Rate limits are extremely worsening the situation

While I played with updates for nginxproxy/acme-companion and checking options to solve problems my certificates were lost and now my host is blocked. I don't have old certificates and can't fetch new because of rate limits. And API returns me absolutely unrealistic deadlines.

[Sat Oct  2 20:18:38 UTC 2021] Getting domain auth token for each domain
[Sat Oct  2 20:18:39 UTC 2021] Create new order error. Le_OrderFinalize not found. {
  "type": "urn:ietf:params:acme:error:rateLimited",
  "detail": "Error creating new order :: too many certificates (5) already issued for this exact set of domains in the last 168 hours: my_domain_was_here.dot: see https://letsencrypt.org/docs/rate-limits/",
  "status": 429

Maybe it is not good idea to have so poor limits during this difficult time?

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That's just the regular rate limit. You've created 5 certificates recently, please use one of those.

Also, since when does "playing with updates" result in loosing your certificates? You can't blame Let's Encrypt for your own mistakes.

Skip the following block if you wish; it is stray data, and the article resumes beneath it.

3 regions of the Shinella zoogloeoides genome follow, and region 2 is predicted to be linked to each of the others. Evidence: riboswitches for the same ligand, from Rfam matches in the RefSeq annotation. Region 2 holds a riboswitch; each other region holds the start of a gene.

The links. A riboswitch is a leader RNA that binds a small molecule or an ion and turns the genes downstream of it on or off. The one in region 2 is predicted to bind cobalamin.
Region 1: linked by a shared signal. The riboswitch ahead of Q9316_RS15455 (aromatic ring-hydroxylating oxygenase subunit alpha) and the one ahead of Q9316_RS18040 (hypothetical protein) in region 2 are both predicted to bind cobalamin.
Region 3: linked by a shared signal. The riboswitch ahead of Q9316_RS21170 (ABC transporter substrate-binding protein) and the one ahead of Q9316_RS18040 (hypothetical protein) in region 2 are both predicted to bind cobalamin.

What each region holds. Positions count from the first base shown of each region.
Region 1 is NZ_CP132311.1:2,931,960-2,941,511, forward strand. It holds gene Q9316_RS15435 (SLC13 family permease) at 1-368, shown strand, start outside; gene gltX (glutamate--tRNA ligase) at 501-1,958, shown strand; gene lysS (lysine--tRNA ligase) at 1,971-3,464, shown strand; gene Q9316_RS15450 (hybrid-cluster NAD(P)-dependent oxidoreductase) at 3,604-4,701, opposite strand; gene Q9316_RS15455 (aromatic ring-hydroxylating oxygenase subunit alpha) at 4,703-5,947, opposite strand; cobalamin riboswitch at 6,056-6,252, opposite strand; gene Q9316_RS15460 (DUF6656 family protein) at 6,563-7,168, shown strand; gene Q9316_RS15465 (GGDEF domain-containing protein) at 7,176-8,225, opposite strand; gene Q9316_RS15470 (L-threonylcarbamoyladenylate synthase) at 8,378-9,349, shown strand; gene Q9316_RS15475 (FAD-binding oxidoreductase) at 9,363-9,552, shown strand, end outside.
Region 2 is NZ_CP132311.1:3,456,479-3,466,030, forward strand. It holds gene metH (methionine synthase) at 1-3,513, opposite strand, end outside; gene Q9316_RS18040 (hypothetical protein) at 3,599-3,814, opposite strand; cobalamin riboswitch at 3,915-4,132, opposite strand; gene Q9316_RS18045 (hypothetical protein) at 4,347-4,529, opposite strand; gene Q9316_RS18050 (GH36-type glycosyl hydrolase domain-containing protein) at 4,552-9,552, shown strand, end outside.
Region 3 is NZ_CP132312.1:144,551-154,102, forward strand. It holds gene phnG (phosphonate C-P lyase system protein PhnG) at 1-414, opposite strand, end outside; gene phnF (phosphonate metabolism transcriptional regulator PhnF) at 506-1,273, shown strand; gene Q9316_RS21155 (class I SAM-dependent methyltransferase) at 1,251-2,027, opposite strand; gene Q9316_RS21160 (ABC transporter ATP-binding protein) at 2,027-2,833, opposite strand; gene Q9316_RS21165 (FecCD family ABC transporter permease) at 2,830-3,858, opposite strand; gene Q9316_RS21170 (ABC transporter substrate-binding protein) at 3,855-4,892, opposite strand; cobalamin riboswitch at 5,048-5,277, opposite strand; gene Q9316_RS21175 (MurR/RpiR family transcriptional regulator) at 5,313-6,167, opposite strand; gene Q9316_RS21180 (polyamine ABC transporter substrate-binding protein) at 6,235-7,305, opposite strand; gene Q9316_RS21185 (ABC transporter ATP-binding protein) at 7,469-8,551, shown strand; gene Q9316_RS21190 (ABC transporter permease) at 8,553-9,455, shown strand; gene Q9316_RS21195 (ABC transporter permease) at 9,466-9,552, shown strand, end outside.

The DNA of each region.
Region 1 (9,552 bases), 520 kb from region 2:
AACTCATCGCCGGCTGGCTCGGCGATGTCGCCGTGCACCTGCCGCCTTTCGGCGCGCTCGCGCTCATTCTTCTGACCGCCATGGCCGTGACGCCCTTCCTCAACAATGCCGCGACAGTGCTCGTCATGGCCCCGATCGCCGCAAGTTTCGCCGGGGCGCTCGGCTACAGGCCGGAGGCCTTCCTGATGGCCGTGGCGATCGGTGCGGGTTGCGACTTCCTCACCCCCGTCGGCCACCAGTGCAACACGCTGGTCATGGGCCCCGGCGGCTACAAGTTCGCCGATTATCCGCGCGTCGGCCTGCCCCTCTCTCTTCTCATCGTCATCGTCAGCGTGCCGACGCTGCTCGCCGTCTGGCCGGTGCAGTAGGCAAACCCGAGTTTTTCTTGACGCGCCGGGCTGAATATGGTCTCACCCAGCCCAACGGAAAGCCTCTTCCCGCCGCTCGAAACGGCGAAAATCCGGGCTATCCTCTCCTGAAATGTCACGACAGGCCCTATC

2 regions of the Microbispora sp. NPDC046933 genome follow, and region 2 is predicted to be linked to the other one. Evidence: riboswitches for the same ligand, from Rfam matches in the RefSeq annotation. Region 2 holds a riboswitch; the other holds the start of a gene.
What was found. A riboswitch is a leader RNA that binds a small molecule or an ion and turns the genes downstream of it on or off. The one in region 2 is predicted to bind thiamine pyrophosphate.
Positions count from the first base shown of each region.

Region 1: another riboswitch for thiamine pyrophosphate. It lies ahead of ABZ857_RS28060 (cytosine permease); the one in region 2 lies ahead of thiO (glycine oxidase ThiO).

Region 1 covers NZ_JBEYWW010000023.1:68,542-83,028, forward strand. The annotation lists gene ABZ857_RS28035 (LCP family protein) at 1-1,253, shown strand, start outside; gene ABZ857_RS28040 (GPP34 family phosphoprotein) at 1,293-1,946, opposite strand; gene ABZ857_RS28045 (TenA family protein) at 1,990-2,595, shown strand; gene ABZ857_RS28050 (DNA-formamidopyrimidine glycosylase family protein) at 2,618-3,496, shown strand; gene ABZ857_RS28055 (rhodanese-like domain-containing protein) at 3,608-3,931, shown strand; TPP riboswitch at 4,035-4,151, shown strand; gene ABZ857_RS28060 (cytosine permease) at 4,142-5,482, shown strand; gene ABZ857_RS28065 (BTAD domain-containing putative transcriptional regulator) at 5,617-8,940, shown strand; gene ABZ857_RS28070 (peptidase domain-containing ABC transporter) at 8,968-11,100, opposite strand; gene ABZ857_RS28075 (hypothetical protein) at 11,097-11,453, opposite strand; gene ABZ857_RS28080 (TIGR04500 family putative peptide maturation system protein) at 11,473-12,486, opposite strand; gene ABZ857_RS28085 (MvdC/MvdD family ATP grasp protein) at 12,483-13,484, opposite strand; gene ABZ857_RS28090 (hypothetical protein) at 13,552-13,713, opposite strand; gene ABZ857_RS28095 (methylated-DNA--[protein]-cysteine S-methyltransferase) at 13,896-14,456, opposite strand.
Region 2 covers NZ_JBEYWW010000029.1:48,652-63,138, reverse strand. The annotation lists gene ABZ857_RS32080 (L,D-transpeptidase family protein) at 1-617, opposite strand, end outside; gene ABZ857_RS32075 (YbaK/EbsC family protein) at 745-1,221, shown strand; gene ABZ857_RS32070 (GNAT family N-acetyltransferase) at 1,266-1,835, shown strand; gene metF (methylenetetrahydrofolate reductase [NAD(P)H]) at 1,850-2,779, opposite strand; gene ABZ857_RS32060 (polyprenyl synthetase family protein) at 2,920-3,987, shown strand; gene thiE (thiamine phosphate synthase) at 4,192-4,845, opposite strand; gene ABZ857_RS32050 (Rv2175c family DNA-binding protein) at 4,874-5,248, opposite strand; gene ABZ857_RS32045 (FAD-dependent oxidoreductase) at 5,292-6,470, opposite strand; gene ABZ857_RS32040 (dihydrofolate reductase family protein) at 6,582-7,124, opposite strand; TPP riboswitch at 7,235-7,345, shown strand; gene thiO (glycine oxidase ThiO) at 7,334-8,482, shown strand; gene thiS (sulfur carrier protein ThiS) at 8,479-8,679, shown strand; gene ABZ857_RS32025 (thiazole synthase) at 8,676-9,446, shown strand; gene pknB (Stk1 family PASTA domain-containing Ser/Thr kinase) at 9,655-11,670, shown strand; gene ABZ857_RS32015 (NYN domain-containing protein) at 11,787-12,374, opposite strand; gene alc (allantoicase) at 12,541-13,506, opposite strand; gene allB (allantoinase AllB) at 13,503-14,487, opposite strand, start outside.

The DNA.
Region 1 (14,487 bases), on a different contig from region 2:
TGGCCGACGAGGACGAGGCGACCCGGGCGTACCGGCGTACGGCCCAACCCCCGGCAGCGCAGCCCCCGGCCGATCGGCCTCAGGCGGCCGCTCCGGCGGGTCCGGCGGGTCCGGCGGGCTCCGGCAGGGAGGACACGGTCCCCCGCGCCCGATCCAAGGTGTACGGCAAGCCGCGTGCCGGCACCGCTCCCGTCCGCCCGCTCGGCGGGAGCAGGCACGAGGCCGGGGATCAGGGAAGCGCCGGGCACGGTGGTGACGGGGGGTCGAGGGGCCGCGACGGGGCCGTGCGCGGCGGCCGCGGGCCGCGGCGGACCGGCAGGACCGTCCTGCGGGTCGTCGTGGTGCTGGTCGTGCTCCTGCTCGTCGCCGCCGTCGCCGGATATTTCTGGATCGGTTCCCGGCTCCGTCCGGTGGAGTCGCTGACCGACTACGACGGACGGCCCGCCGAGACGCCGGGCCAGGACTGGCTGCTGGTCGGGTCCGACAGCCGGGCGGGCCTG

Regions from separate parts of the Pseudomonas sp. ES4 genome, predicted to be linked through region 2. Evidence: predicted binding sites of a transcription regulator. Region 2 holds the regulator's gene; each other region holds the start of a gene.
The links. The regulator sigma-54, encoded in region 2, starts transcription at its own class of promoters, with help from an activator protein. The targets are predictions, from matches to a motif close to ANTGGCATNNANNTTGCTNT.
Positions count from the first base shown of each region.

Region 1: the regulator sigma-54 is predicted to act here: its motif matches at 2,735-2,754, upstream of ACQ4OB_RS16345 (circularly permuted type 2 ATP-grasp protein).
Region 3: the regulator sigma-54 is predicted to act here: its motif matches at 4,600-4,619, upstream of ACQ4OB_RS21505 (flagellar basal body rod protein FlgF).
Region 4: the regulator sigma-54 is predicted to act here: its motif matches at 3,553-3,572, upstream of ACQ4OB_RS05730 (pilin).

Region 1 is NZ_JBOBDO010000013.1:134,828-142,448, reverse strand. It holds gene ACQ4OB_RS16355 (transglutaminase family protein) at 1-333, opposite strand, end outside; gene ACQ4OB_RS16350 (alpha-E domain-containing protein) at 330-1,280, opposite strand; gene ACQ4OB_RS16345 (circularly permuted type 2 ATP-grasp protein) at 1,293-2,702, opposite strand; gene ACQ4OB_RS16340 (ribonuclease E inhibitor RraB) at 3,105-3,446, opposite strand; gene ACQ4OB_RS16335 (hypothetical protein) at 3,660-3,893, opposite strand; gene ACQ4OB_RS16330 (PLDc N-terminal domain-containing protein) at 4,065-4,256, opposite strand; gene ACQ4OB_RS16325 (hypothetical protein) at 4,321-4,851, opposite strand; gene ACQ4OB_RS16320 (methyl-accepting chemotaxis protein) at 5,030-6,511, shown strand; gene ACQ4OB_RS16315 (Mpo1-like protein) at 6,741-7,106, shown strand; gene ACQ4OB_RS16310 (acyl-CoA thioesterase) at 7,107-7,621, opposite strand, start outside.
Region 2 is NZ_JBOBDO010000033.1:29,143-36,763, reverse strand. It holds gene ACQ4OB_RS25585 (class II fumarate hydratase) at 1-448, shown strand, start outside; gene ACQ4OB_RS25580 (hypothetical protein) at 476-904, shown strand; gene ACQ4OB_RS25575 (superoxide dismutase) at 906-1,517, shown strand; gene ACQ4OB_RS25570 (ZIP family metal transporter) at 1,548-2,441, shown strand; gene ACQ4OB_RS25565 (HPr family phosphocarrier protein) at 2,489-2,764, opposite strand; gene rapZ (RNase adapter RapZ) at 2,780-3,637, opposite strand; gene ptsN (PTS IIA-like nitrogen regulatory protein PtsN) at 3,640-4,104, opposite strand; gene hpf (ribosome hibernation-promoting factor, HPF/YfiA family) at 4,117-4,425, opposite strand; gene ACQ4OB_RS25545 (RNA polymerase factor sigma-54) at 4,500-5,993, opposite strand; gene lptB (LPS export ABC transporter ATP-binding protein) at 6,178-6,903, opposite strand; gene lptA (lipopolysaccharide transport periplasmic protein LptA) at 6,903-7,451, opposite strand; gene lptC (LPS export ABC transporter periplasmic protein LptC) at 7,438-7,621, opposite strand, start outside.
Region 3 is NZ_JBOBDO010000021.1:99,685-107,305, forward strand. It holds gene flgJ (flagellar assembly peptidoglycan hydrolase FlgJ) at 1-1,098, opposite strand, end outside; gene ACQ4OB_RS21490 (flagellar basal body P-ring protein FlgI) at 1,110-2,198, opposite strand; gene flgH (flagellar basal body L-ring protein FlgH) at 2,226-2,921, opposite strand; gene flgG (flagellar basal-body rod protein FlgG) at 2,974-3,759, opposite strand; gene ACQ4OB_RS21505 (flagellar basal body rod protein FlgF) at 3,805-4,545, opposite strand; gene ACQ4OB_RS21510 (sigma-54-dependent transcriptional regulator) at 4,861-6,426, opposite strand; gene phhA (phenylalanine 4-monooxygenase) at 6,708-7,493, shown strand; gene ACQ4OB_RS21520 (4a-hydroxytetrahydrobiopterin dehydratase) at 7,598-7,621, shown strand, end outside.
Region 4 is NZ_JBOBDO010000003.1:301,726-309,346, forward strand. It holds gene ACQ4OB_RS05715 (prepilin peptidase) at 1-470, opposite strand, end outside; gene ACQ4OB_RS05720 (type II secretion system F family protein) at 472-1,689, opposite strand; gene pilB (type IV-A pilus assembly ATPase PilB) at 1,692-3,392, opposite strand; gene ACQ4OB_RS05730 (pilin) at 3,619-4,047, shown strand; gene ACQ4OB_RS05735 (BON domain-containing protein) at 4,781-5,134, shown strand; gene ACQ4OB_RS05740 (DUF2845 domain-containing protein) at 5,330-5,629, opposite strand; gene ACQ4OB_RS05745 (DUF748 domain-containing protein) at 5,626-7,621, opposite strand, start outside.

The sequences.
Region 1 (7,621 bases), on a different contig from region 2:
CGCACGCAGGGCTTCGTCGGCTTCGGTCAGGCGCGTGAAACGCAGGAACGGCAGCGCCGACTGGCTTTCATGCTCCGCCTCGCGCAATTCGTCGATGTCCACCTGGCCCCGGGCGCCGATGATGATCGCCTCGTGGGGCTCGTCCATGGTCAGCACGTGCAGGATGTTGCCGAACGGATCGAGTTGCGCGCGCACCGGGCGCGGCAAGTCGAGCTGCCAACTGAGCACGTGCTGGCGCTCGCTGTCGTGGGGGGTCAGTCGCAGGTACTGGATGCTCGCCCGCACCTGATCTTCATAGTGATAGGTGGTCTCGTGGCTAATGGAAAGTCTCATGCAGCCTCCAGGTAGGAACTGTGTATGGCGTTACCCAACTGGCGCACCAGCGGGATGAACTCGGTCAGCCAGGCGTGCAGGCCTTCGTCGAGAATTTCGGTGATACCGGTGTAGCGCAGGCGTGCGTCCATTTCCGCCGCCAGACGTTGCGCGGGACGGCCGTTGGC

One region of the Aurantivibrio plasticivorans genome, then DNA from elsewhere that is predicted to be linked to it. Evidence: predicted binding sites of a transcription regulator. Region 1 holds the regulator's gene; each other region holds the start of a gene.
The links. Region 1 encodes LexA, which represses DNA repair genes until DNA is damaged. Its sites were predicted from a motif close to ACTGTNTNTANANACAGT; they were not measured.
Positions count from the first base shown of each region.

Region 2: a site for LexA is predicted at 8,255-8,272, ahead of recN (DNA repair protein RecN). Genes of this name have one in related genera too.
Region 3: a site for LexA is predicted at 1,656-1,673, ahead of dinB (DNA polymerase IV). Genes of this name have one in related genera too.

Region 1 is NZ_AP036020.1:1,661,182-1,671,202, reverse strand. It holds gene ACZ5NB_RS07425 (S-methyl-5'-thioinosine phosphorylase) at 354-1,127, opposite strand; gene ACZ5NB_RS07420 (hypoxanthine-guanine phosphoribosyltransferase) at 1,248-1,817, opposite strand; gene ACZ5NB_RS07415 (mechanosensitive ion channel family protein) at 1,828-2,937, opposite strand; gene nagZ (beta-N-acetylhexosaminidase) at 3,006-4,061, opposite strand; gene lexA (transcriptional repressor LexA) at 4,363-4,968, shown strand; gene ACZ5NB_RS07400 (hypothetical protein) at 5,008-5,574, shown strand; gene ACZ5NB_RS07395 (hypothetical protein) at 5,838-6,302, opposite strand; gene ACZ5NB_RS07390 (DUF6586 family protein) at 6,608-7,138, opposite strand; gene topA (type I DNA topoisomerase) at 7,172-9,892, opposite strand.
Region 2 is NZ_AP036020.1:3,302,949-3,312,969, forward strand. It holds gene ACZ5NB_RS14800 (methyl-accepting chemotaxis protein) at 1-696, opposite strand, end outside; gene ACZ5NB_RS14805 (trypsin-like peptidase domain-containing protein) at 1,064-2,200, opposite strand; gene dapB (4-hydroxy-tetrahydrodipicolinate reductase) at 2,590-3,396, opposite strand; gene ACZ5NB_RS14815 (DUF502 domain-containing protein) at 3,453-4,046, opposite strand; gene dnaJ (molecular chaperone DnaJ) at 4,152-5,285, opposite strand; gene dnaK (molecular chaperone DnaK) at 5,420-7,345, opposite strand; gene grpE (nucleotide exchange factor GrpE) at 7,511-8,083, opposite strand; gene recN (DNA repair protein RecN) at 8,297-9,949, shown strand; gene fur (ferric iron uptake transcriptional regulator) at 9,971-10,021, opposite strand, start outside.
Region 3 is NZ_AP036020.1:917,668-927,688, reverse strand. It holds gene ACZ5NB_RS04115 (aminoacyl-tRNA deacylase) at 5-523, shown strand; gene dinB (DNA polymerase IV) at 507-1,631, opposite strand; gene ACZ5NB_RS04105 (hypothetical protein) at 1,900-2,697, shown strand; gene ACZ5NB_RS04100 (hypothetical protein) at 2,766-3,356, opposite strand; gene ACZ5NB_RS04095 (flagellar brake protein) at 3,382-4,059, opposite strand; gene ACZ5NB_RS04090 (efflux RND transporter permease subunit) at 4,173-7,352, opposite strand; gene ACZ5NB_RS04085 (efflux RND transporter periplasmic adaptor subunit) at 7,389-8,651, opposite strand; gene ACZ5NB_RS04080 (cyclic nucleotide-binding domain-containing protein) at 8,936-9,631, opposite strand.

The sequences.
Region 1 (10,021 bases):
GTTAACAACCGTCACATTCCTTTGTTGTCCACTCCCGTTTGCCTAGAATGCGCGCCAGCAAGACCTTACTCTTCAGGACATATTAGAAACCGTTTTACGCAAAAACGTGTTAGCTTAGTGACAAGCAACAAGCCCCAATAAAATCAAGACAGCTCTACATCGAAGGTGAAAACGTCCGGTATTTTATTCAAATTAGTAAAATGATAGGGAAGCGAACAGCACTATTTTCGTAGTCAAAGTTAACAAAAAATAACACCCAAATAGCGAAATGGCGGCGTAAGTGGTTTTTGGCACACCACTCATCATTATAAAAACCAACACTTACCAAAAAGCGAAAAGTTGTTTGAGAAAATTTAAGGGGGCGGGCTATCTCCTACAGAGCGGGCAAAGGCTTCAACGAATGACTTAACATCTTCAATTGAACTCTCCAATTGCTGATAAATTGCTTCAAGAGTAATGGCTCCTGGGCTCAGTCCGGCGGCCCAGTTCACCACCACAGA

Hi @QuAzI,

Sorry you're running into trouble. One common workaround for the "duplicate certificate limit" (the one you're hitting) is to add some arbitrary subdomain to your requests so they are no longer an exact duplicate.

Also, keep a copy of your certificates around between attempts so you can better deal with rate limit situations.

You may want to try out our staging environment. Staging Environment - Let's Encrypt


Please use an existing certificate from the backups you took before deleting them. In the future the staging environment should be used for debugging systems.

Using the production API costs let's encrypt, the resources to issue the certificate are expended and they are obligated to provide sufficient capacity for OCSP responses. It's disrespectful to waste it.

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It seems that your certificate maintenance procedures are lacking some basic steps.
Also, it would be nice to use the staging system while you test things (and until all tests are passed).

Without production limits it would be way too easy for intentional, or unintentional, overloading to create a DoS on the entire PKI system.


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